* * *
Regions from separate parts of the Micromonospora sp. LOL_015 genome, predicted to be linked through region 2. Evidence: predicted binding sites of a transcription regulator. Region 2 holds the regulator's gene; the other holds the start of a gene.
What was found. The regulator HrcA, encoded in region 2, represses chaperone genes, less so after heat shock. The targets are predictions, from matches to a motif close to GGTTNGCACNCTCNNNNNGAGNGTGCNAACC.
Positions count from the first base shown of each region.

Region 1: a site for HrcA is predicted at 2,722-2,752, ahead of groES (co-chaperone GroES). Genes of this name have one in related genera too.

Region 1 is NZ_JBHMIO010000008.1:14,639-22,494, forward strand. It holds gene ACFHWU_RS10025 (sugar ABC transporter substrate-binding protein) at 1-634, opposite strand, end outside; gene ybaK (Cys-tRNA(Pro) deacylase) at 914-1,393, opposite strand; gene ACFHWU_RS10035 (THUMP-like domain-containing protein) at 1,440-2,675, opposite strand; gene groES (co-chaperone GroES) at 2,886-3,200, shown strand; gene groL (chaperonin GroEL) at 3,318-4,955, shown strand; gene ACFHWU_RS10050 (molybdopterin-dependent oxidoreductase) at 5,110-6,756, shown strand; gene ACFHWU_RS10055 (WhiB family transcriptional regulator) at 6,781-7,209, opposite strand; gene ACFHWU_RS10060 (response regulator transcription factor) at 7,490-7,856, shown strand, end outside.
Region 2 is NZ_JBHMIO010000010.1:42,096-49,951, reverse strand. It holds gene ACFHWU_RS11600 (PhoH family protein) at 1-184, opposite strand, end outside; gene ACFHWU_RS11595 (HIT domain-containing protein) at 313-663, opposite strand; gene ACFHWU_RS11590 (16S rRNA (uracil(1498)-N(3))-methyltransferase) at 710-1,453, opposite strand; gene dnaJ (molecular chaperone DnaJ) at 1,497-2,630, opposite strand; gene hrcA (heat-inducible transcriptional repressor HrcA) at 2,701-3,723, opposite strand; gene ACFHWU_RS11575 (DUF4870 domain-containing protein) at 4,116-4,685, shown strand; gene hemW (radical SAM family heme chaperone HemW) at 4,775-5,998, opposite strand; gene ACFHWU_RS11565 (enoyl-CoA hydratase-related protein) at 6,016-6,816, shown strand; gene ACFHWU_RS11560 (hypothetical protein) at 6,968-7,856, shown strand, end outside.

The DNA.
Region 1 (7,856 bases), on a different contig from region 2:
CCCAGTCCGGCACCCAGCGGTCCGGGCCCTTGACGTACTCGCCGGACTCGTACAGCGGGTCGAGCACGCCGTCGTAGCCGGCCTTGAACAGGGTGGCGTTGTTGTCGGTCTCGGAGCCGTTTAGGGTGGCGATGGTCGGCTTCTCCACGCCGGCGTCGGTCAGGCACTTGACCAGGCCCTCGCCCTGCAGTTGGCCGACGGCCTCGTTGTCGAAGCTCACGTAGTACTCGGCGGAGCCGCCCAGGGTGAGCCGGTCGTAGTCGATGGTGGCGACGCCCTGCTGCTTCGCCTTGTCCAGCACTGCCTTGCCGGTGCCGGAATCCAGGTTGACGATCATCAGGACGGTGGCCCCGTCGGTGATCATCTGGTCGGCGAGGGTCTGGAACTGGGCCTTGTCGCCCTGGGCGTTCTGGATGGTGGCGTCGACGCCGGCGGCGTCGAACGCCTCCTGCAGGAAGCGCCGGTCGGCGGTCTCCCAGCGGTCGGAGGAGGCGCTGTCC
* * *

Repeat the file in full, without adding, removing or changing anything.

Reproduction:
Regions from separate parts of the Micromonospora sp. LOL_015 genome, predicted to be linked through region 2. Evidence: predicted binding sites of a transcription regulator. Region 2 holds the regulator's gene; the other holds the start of a gene.
What was found. The regulator HrcA, encoded in region 2, represses chaperone genes, less so after heat shock. The targets are predictions, from matches to a motif close to GGTTNGCACNCTCNNNNNGAGNGTGCNAACC.
Positions count from the first base shown of each region.

Region 1: a site for HrcA is predicted at 2,722-2,752, ahead of groES (co-chaperone GroES). Genes of this name have one in related genera too.

Region 1 is NZ_JBHMIO010000008.1:14,639-22,494, forward strand. It holds gene ACFHWU_RS10025 (sugar ABC transporter substrate-binding protein) at 1-634, opposite strand, end outside; gene ybaK (Cys-tRNA(Pro) deacylase) at 914-1,393, opposite strand; gene ACFHWU_RS10035 (THUMP-like domain-containing protein) at 1,440-2,675, opposite strand; gene groES (co-chaperone GroES) at 2,886-3,200, shown strand; gene groL (chaperonin GroEL) at 3,318-4,955, shown strand; gene ACFHWU_RS10050 (molybdopterin-dependent oxidoreductase) at 5,110-6,756, shown strand; gene ACFHWU_RS10055 (WhiB family transcriptional regulator) at 6,781-7,209, opposite strand; gene ACFHWU_RS10060 (response regulator transcription factor) at 7,490-7,856, shown strand, end outside.
Region 2 is NZ_JBHMIO010000010.1:42,096-49,951, reverse strand. It holds gene ACFHWU_RS11600 (PhoH family protein) at 1-184, opposite strand, end outside; gene ACFHWU_RS11595 (HIT domain-containing protein) at 313-663, opposite strand; gene ACFHWU_RS11590 (16S rRNA (uracil(1498)-N(3))-methyltransferase) at 710-1,453, opposite strand; gene dnaJ (molecular chaperone DnaJ) at 1,497-2,630, opposite strand; gene hrcA (heat-inducible transcriptional repressor HrcA) at 2,701-3,723, opposite strand; gene ACFHWU_RS11575 (DUF4870 domain-containing protein) at 4,116-4,685, shown strand; gene hemW (radical SAM family heme chaperone HemW) at 4,775-5,998, opposite strand; gene ACFHWU_RS11565 (enoyl-CoA hydratase-related protein) at 6,016-6,816, shown strand; gene ACFHWU_RS11560 (hypothetical protein) at 6,968-7,856, shown strand, end outside.

The DNA.
Region 1 (7,856 bases), on a different contig from region 2:
CCCAGTCCGGCACCCAGCGGTCCGGGCCCTTGACGTACTCGCCGGACTCGTACAGCGGGTCGAGCACGCCGTCGTAGCCGGCCTTGAACAGGGTGGCGTTGTTGTCGGTCTCGGAGCCGTTTAGGGTGGCGATGGTCGGCTTCTCCACGCCGGCGTCGGTCAGGCACTTGACCAGGCCCTCGCCCTGCAGTTGGCCGACGGCCTCGTTGTCGAAGCTCACGTAGTACTCGGCGGAGCCGCCCAGGGTGAGCCGGTCGTAGTCGATGGTGGCGACGCCCTGCTGCTTCGCCTTGTCCAGCACTGCCTTGCCGGTGCCGGAATCCAGGTTGACGATCATCAGGACGGTGGCCCCGTCGGTGATCATCTGGTCGGCGAGGGTCTGGAACTGGGCCTTGTCGCCCTGGGCGTTCTGGATGGTGGCGTCGACGCCGGCGGCGTCGAACGCCTCCTGCAGGAAGCGCCGGTCGGCGGTCTCCCAGCGGTCGGAGGAGGCGCTGTCC